(Reuters) – The family of an Australian woman who was shot dead by Minneapolis police last year after calling them to report a suspected crime near her home sued the city and several officers on Monday, saying they had violated her civil rights.
FILE PHOTO: Justine Damond, also known as Justine Ruszczyk, from Sydney, is seen in this 2015 photo released by Stephen Govel Photography in New York, U.S., on July 17, 2017. Courtesy Stephen Govel/Stephen Govel Photography/Handout/File Photo via REUTERS
The fatal July 2017 shooting of 40-year-old life coach Justine Ruszczyk Damond sparked international outrage, coming amid a wave of U.S. police shootings that drove a debate over the use of force by law enforcement.
Ex-Minneapolis Police Department officer Mohamed Noor was charged with third-degree murder and second-degree manslaughter for shooting Damond through the door of his patrol car as she approached him after calling police to say she thought she had heard a woman being raped.
Noor was fired the day the charges were filed and is free on $400,000 bail ahead of trial. His lawyers have said he will plead not guilty at trial and will argue he used reasonable force in the fatal incident.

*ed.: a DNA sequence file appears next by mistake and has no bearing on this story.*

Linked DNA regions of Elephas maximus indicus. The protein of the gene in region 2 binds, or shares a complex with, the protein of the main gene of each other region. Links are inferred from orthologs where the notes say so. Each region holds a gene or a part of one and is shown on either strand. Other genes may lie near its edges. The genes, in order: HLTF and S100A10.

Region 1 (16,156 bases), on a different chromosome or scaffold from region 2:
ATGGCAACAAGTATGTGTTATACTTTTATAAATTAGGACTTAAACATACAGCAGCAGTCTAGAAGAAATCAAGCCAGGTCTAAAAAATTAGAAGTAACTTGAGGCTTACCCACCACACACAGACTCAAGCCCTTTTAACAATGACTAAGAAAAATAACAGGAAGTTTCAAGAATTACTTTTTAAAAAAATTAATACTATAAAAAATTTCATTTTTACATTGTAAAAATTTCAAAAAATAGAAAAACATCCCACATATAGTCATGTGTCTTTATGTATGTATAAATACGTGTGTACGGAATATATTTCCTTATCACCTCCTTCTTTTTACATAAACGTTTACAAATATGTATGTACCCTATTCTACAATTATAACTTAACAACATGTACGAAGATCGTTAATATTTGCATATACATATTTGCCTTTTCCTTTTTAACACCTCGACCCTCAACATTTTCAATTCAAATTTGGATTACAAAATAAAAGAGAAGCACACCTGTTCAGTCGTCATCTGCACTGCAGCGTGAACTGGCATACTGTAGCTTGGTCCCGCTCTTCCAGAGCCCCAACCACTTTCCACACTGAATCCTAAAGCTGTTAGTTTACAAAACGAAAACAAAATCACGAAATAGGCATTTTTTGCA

The civil suit, which was filed in federal district court in Minnesota, names Noor and his partner Matthew Harrity, and accuses them of conspiring to conceal the facts around the shooting of Damond and failing to record the incident on their body cameras. The suit also referenced their age – Noor was 32, Harrity was 25 – and called them “inexperienced officers who appear, by their conduct, unfit for duty.”
The suit also names the city of Minneapolis and its current and former police chiefs as defendants.
City officials declined immediate comment and attorneys for Noor and Harrity did not immediately respond to a request for comment.
The lawsuit, filed on behalf of Ruszczyk’s father, John Ruszczyk, seeks more than $50 million in damages for four claims. The victim had taken the name of her American fiance, Don Damond, ahead of their planned wedding.
The family’s attorney, Bob Bennett, reached a nearly $3 million settlement in a civil rights lawsuit filed after police shot and killed black motorist Philando Castile of St. Paul, Minnesota, during a traffic stop in July 2016.
In Damond’s case, Harrity, who was driving the police car, said he was startled by a loud sound and both officers “got spooked” when Damond appeared, prosecutors said.
Among those expressing outrage over Damond’s shooting was Australian Prime Minister Malcolm Turnbull, who called it “inexplicable.” After the shooting, Minneapolis officials said procedures had been violated and Damond “didn’t have to die.”
Reporting by Barbara Goldberg in New York, additional reporting by Diana Kruzman in New York; Editing by Scott Malone and James Dalgleish